On September 11, 2012, I was in Amman, Jordan, part of my routine international visits as deputy director of the CIA. I had already been to Israel and was due the next day to depart for Saudi Arabia. I had dined that night with the head of the Jordanian military and the head of Jordanian intelligence, and upon returning to the hotel I checked in with Washington and caught up on e-mail before going to bed. Earlier in the day I had seen reports about an incident in Cairo that, although troubling, seemed to have ended without too much damage and with no injuries.
It wasn’t long before I was woken from a sound sleep by a knock on the door from one of my assistants, who told me that another incident had taken place, this one at the State Department facility in Benghazi, and that CIA security officers had responded in order to assist. My assistant told me that one State Department officer had been killed and the ambassador’s whereabouts were unknown. She said that everyone else had relocated to the CIA base in Benghazi and was believed safe, adding that our chief of station (COS) in Tripoli was sending security officers as reinforcements from Tripoli to Benghazi.
Then, early the next morning, my assistant banged on my door again to tell me that the CIA base was now under heavy attack. I threw on some sweats and made my way to my command post, just down the hall from my room.
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The city of Benghazi was vitally important in Libya. It had been the center of much of the opposition to Muammar Qadhafi for years, and it remained a key outpost used by the United States to understand developments during the revolution and to influence key players in eastern Libya after Qadhafi. CIA had established a presence in Benghazi with the mission of collecting intelligence—contrary to some press reporting, it did not play any role in moving weapons from Libya to the opposition in Syria and neither did any other CIA officer or facility in Libya.
Normally I would not be able to confirm the existence of a CIA base overseas, let alone describe its mission. But because of the tragic events in Benghazi on September 11, 2012—and the controversial aftermath—the Agency’s role there has since become declassified, which allows me to discuss it here.
The CIA mission in Benghazi is worth discussing because it’s important to explain what happened—and what didn’t happen—in Benghazi on that fateful day.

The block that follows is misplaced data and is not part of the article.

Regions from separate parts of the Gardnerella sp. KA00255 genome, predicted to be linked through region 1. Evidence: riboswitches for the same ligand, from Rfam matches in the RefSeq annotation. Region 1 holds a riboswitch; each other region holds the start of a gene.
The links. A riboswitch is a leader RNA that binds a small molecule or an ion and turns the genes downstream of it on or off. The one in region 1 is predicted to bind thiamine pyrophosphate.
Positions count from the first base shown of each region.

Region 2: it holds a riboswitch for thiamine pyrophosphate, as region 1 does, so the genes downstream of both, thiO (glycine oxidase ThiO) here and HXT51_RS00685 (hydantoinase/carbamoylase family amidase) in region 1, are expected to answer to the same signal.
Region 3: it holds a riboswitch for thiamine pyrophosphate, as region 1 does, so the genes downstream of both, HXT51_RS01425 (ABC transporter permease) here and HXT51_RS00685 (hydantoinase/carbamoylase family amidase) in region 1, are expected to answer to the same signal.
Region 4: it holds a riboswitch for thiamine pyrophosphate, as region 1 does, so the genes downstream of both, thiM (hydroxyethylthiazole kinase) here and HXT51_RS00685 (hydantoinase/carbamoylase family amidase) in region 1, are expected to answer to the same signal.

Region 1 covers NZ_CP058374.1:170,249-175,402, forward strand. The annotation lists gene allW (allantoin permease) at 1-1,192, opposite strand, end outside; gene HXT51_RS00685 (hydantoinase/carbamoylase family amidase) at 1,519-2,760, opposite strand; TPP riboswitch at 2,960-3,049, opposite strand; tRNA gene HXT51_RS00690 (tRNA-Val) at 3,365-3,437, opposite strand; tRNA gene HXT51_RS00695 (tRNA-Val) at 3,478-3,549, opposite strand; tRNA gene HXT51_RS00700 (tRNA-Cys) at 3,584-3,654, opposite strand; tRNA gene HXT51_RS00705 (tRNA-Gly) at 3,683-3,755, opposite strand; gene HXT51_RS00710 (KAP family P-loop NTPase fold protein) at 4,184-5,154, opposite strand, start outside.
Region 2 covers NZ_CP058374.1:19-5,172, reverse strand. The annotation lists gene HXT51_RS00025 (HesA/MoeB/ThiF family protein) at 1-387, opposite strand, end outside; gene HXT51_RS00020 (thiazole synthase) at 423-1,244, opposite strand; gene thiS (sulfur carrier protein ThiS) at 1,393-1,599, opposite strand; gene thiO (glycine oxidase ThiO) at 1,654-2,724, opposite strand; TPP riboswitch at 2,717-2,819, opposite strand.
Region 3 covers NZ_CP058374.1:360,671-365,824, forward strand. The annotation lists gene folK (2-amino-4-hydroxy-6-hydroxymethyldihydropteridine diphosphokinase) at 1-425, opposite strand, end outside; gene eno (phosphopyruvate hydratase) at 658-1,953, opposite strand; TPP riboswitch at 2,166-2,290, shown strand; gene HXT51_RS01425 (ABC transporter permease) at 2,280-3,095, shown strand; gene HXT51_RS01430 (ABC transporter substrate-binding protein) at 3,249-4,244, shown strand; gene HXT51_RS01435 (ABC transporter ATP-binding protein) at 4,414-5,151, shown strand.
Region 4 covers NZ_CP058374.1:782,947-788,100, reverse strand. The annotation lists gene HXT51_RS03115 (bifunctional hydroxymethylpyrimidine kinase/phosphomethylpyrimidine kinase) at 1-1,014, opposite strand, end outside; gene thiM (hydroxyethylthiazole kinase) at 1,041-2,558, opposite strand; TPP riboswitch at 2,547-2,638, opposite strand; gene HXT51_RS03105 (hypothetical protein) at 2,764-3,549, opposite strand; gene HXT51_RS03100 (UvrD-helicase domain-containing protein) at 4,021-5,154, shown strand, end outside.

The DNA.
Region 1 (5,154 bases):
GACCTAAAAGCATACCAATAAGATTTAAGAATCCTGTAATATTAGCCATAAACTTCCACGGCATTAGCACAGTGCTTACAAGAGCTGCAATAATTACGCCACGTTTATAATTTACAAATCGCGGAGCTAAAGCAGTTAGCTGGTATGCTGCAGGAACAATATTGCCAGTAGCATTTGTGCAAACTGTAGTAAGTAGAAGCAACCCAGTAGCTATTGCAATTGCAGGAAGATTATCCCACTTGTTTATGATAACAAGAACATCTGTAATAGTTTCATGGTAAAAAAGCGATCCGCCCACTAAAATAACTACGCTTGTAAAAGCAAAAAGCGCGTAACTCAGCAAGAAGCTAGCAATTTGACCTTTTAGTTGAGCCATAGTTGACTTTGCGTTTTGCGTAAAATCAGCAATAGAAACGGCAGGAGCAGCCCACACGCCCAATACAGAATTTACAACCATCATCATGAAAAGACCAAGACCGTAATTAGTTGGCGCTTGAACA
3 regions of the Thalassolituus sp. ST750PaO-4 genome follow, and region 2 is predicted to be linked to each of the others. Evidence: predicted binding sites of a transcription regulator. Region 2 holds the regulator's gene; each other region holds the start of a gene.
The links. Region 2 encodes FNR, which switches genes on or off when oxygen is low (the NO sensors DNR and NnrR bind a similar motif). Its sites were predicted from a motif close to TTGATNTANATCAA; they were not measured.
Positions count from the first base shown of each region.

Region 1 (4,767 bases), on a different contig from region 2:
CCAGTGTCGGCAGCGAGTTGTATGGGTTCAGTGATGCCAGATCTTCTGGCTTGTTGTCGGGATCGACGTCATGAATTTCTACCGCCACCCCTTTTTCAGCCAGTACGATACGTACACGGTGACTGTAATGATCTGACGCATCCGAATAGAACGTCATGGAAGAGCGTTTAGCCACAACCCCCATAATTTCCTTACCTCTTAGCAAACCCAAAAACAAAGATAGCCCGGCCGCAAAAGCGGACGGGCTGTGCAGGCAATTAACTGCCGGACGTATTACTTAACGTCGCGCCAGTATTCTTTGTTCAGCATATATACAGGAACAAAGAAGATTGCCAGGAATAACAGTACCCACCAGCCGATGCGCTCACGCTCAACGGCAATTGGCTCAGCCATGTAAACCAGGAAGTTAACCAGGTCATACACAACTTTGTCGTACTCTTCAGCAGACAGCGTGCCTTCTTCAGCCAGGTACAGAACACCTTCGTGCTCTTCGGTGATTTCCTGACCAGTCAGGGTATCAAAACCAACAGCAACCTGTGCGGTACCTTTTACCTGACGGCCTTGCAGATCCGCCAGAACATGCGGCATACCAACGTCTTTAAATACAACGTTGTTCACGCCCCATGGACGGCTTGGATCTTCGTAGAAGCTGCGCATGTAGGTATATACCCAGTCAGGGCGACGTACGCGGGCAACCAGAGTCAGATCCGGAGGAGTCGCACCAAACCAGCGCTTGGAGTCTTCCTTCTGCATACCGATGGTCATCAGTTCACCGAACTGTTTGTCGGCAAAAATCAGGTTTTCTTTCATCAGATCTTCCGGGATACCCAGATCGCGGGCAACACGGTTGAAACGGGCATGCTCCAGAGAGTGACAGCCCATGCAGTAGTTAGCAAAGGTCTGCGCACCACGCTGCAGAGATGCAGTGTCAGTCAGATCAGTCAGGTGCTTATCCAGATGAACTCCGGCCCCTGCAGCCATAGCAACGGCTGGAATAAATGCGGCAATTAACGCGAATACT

Muammar Qadhafi’s departure from the scene in Libya in 2011 was a good thing in that it prevented the slaughter of thousands of his own citizens. But what followed was a failed state that provided room for extremist groups to flourish. At the end of the day, are the Libyan people better off after their revolution than before? I’m not so sure. Certainly what occurred in Libya was a boon to al Qaeda all across North Africa and deep in the Sahel, which includes parts of Mauritania, Mali, and Niger. The fledgling government that replaced Qadhafi’s lacked even a rudimentary ability to govern and militias with various ideologies reigned in large parts of the country.
Because of this lack of governance, during the spring and summer of 2012, the security situation across Libya, deteriorated. CIA analysts accurately captured this situation, writing scores of intelligence pieces describing in detail how the situation in Libya was becoming more and more dangerous. One of them from July was titled Libya: Al Qaeda Establishing Sanctuary. These pieces were shared broadly across the executive branch and with the members and staff of the intelligence committees in Congress.
With the anniversary of 9/11 on the horizon and the security situation throughout much of the Arab world in flux, in early September 2012 the CIA had sent out to all its stations and bases worldwide a cable warning about possible attacks. There was not any particular intelligence regarding planned attacks; we routinely sent such cables each year on the anniversary of 9/11—but we did want our people and their US government colleagues to be extra vigilant.
We had also sent an additional cable to Cairo because we had picked up specific intelligence from social media that there might be a violent demonstration there in reaction to an obscure film made in the United States that many Muslims believed insulted the Prophet Muhammad. The social media posting encouraged demonstrators to storm our embassy and kill Americans. It turned out that our embassy in Cairo had independently picked up the same social media report and had already taken precautions. The ambassador and most of her staff were not at the Cairo embassy on 9/11/12 when a mob breached the walls of the compound, setting fires, taking down American flags, and hoisting black Islamic banners. News of what the protesters had accomplished in Cairo spread quickly through Arab media, including to Benghazi.
The State Department facility in Benghazi has been widely mischaracterized as a US consulate. In fact it was a Temporary Mission Facility (TMF), a presence that was not continuously staffed by senior personnel and that was never given formal diplomatic status by the Libyan government. The CIA base—because it was physically separate from the TMF—was simply called “the Annex.”
In the months leading up to the September 11 attacks, many assaults and incidents directed at US and other allied facilities occurred in Benghazi—roughly twenty at the TMF alone—and CIA analysts reported on every significant one, including an improvised explosive device (IED) that was thrown over the wall of the TMF, an attack on the convoy of the UN special envoy to Libya, and an assassination attempt against the British ambassador to Libya.